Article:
On Tuesday night when Barack Obama was declared the winner, I was reminded of the toast my father gave at our wedding reception when I got remarried ten years ago. Quoting Samuel Johnson, he said, "A second marriage is the triumph of hope over experience."
With Obama as our president-elect, the country is, in essence, about to enter into its 44th marriage. And I was filled with optimism the likes of which I've never felt for a U.S. politician as I listened to Obama's eloquent acceptance speech. But I also marvel at my sense of buoyancy, because what president in modern memory hasn't pledged greater unity -- and has subsequently failed to deliver on his promise? With each new election, politics in Washington and the divisions in the country as a whole have only grown more rancorous. And still, we keep believing that this time we've got it right.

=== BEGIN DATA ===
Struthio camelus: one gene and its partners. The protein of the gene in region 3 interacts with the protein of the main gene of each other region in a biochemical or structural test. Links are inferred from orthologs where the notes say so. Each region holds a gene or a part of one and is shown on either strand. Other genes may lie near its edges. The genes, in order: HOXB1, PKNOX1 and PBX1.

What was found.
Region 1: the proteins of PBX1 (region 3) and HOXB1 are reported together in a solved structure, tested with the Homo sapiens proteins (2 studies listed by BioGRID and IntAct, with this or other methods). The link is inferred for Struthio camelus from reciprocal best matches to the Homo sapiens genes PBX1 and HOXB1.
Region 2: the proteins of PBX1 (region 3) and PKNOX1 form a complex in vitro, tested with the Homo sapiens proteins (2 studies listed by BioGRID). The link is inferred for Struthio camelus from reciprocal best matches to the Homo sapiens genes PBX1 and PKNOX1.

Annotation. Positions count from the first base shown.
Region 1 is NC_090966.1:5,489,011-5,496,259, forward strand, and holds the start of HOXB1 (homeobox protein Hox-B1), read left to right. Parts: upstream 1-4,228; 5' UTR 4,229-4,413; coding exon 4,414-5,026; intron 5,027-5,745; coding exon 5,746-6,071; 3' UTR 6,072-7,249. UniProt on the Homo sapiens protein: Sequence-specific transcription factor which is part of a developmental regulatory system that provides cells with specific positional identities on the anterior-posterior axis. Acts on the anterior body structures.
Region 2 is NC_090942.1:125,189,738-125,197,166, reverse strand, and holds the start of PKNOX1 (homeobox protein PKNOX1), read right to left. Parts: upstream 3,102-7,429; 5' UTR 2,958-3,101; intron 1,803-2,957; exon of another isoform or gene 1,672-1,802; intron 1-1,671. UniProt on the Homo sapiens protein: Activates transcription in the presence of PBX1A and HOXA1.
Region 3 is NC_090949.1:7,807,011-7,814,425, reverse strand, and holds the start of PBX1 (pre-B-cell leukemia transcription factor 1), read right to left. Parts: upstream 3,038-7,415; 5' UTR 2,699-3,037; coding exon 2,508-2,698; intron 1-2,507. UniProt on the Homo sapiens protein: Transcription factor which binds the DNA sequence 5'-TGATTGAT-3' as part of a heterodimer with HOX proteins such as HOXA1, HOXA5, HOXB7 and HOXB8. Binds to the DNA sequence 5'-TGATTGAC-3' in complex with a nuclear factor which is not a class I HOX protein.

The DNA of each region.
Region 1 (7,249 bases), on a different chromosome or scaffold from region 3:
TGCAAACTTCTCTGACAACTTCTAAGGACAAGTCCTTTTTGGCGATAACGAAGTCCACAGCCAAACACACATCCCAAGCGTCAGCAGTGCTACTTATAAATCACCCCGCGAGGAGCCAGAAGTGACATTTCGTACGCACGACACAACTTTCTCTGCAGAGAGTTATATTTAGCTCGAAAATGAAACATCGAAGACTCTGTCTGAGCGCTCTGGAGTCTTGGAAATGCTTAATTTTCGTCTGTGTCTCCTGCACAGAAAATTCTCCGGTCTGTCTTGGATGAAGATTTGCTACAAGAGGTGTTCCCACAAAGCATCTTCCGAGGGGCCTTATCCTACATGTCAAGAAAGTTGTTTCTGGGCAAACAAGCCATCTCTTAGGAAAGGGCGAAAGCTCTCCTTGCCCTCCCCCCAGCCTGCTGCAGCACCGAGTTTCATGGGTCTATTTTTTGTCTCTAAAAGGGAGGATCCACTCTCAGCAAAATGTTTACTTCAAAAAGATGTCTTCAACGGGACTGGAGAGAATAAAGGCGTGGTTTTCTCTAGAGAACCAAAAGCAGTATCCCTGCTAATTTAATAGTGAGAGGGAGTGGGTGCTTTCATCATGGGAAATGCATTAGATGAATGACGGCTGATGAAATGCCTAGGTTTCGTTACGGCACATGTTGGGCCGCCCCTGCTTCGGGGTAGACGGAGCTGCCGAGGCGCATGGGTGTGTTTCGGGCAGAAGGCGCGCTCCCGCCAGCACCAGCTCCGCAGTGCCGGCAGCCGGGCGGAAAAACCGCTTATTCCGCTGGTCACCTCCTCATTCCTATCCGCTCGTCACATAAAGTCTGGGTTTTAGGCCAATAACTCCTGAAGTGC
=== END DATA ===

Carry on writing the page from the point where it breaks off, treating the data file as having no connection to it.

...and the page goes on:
In concluding his toast, my father quoted Supreme Court Justice Harry Blackmun, who, as the officiant at a friend's wedding, cautioned, "A wedding is an event; a marriage is an achievement."
I actually believe that Obama will wake up each day and try to do what's best for the country, and I desperately hope that he succeeds. We are a nation that needs healing. But I'm a little wary of the way that reporters and pundits have been gushing over him for the past couple of days. As a friend who's not a journalist said to me last night, it's this same blind acceptance of a president that led us into Iraq without asking the right questions and caused us to believe in Alan Greenspan as the oracle of our time.
Election Day is an event. Governing a country beset by troubles is an achievement.